Wednesday, January 10, 2007

Chimerical Uxorious Coxcombs

These then are the new "words of the day". Believe me, they are nothing you would want to be...even though, at times, you may feel that way. A "coxcomb" has many obsolete meanings now ie. a cap worn by a court jester adorned with a strip of red, a fool. Now it refers to a vain, showy fellow; a conceited, silly man, fond of display, a superficial pretender to knowledge or accomplishments; a dandy, a fop. Now, you add to that the adjective: "chimerical" and you get "indulging in unrealistic fantasies or fantastic schemes. This comes from the Greek "khimaira" = "she-goat" or "chimera" which in Greek mythology was a creature with the head of a lion, the body of a goat and the tail of a dragon. Top it off with an adjective like "uxorious" and you have the ultimate tragedy ie. "excessively fond of or submissive to a wife". Can you imagine?

Shakespeare did...probably more than once. Of course now we think it might have been the Earl of Oxford, his Ghost Writer. The play I'm referring to is "That Scottish Play" know, the one we "theatre people" don't refer to by name outside the rehearsal hall for fear of "the curse/jinx". You see I've been consulting on one of the first Shakespeare Plays I attempted back in the day..."Macbeth". Our local drama coach/teacher has chosen to have her kids do scenes from it and I've been trying to explain it to them. Macbeth's flaw was not only the three witches who put "a curse" on him but his ambitious wife, Lady Macbeth. Of course, she went crazy with guilt, ie "Out damn spot" This all happened when there was much credibility given to such things as "witchcraft" not unlike "Harry Potter" and his cohorts. Since it was presented in England during the reign of King James, of Bible sponsoring fame, it was banned for five years or more and thus got its reputation. ie. a very dark and tragic-tragedy. This was a play where you could truly "break a leg" stumbling around in the dark. My first attempt at the play was so much fun and such a "success" that it got in the local paper in Claremont. I had two rebellious sisters in my class at the time. They were constantly challenging me and the school rules. ie. came to school barefoot. So I gave them the parts of the witches in Macbeth and they just loved it and took off with it. Of course we had to have all the scary make up, sound effects, green lighting and slimy animal part props for the caldron. The boys loved the sword fighting...first time they had been allowed to do that in school (with wooden blades)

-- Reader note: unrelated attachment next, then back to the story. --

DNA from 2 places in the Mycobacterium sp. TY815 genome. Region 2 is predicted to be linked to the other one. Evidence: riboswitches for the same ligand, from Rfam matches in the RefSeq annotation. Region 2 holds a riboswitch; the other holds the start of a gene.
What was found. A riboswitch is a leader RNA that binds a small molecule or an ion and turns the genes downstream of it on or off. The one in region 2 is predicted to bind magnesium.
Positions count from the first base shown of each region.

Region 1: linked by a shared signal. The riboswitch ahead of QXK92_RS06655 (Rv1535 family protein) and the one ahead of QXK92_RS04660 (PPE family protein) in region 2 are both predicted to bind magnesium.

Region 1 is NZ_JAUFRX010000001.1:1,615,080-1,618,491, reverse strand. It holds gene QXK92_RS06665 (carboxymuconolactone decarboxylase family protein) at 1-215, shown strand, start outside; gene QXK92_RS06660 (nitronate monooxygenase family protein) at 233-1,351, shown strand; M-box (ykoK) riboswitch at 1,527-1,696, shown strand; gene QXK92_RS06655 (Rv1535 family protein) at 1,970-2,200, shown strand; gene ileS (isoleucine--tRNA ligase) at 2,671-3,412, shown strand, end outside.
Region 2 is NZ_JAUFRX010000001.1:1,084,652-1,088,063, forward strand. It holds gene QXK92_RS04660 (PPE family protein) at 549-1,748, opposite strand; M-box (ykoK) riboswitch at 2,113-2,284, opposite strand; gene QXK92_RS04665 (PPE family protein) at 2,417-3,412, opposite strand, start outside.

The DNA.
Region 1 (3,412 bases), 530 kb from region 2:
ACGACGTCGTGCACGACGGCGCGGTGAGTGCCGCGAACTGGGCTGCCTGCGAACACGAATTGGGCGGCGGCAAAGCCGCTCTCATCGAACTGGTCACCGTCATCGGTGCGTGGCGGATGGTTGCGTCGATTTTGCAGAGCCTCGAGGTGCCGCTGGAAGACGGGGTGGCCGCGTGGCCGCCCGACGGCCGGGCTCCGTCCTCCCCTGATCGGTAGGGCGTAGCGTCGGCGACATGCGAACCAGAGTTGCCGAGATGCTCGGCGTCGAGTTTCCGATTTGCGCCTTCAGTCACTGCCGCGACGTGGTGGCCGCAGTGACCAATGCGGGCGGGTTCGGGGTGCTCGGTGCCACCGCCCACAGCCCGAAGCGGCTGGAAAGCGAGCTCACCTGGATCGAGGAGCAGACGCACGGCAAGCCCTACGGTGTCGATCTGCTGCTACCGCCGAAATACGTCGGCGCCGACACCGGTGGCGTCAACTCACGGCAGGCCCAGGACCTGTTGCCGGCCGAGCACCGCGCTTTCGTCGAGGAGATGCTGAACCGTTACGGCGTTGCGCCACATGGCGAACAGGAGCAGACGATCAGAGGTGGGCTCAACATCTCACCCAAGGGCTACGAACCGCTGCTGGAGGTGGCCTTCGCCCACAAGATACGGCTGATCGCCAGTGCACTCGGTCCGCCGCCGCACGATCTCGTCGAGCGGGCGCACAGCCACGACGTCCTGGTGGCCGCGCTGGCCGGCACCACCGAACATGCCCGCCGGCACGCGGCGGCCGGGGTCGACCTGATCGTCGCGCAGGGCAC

The "fool" for Shakespeare was more associated with Falstaff or Yorick. Even "Taming of the Shrew" and "Midsummer Night's Dream" had fools or foolish acts. I have fond memories of them all at my "elementary level". We had more fun with the "fairy dust" and the special sound-effects for that when "Bottom and Titania" were made to fall in love with each other. And we did it all without "kissing or touching". I'll never forget the "fight" between Kate and her "not-to-be uxorious" husband. We had to choreograph quite a knockdown drag out brawl with out "a scratch".

Schools now days wouldn't allow any of that. No siree! Teachers wouldn't be given the kind of "freedom" I had. Too bad. We learned alot of vocabulary and "life lessons" and how to work as a team, cohesively...something schools don't/won't teach now. It is not on the Standardized Tests. Can't be measured and evaluated by paper and No. 2 pencil.

Who might be the "Chimerical Uxorious Coxcombs" now? Not us Bobs!


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